80% of Prime Early Access shoppers say inflation impacted their shopping behaviors, compared to 84% who said the same during July’s Prime Day.
In-Store: Giant Eagle Example
Sure, suppliers ask for a modest price increase every so often… but in these inflationary times, more CPGs are requesting considerable price increases.
Don Clark, chief merchandising officer for the Pittsburgh-based grocery store Giant Eagle says they have to entertain these price increases because the supplier could threaten to not ship product. He says, “We have conversations with suppliers to help them understand that we can’t absorb all of it either.”
Clark adds that Giant Eagle uses a carrot-and-stick approach — for suppliers willing to minimize price hikes, the grocer responds with a promotion or store display.
Suppliers that insist on price increases, might see Giant Eagle step up the promotion of its lower-price private label products and give those items better shelf space. In some cases, the retailer might drop a product altogether.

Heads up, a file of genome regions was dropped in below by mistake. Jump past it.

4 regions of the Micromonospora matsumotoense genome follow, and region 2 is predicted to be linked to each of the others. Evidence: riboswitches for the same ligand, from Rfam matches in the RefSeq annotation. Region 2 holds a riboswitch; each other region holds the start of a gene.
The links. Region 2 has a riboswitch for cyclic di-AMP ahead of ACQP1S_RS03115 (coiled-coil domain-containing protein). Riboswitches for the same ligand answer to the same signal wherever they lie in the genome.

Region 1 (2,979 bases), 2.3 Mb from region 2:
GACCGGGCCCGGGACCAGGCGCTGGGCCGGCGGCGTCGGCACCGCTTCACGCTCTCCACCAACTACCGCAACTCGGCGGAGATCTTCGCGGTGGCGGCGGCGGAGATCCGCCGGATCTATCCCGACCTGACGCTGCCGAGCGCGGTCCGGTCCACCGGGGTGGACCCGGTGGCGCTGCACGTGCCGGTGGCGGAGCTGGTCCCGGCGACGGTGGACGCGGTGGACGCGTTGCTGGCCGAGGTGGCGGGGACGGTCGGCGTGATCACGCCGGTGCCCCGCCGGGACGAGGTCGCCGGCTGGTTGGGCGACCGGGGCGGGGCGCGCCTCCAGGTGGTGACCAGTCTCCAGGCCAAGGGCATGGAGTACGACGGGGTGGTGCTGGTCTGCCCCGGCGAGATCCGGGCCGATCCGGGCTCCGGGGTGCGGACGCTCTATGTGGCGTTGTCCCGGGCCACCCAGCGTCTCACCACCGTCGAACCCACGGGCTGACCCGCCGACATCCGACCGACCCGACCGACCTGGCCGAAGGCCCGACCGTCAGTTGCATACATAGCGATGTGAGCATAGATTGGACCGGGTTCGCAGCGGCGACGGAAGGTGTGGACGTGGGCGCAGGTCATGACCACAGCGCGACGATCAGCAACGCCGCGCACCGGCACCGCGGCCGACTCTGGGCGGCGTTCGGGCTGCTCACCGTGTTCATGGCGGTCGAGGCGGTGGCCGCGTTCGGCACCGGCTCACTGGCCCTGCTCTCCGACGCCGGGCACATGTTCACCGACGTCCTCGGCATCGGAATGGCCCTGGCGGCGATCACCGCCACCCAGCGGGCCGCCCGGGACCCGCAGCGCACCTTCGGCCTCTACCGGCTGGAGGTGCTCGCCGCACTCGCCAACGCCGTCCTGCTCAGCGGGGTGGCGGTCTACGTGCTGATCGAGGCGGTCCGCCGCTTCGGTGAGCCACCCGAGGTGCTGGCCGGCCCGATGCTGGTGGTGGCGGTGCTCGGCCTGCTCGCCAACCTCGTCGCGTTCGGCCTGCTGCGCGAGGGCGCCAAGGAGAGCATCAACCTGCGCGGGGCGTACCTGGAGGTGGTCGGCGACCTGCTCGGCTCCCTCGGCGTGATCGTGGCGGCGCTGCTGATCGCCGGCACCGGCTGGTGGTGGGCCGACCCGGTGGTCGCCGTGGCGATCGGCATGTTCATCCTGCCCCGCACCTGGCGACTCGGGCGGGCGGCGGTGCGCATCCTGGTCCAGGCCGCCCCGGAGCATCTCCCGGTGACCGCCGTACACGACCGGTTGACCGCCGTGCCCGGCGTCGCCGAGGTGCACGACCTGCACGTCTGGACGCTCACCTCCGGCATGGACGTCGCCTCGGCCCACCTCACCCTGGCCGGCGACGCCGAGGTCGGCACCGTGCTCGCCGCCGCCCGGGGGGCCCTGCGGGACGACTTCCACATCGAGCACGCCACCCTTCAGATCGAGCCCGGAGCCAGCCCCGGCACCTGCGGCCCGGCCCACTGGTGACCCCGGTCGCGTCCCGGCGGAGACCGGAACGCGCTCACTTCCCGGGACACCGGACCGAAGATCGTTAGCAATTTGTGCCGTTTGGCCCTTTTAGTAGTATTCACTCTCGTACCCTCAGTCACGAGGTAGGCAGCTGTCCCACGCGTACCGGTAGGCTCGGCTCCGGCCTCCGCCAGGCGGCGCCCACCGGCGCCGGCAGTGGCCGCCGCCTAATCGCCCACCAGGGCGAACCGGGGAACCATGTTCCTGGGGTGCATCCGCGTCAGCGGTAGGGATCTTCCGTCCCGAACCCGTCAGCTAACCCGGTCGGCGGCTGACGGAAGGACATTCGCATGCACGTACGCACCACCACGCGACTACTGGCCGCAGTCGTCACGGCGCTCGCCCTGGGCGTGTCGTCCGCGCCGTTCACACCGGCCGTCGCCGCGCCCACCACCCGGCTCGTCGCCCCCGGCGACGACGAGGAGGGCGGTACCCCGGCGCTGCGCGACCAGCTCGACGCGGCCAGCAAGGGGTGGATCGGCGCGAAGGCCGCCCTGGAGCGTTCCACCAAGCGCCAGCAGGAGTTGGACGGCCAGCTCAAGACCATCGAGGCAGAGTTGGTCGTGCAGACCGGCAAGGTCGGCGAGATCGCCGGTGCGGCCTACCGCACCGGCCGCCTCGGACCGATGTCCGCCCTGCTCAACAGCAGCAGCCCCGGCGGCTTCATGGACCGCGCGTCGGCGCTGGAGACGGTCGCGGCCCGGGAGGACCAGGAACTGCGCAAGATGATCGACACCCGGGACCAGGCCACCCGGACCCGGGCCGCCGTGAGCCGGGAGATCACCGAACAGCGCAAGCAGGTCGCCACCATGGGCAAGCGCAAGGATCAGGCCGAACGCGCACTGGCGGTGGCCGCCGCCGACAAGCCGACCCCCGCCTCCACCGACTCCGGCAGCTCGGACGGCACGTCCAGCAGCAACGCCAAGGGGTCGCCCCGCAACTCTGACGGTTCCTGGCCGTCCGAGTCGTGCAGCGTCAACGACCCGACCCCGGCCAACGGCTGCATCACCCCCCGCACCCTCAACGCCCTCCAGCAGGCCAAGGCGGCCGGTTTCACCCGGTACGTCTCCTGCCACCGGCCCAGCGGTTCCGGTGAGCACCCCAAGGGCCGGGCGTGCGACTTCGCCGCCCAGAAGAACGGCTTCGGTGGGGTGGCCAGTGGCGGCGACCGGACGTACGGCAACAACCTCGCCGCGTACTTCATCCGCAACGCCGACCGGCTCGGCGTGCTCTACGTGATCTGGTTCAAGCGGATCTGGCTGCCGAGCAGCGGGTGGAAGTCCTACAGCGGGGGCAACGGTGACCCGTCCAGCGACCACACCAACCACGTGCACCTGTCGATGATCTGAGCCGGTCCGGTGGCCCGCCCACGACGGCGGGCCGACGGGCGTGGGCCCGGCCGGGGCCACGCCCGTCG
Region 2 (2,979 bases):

Before Giant Eagle agrees to any increase, Giant Eagle asks the manufacturer to show proof of the higher costs, such as commodity or labor reports, labor, or transportation.
Brand Earnings: PepsiCo Example
In October 2022, PepsiCo beat profit estimates for the third quarter and raised its forecast for the year. The company’s price hikes fueled double-digit gains in sales despite lower volumes of snack purchases. Globally, snack volumes fell 1.5% but the beverage category grew 3%.
While PepsiCo acknowledges that consumers are cautious with their spending, they also claim that “when times are bad, we’re the little treat that they [re: consumers] have.”
Benefits to an Omnichannel Strategy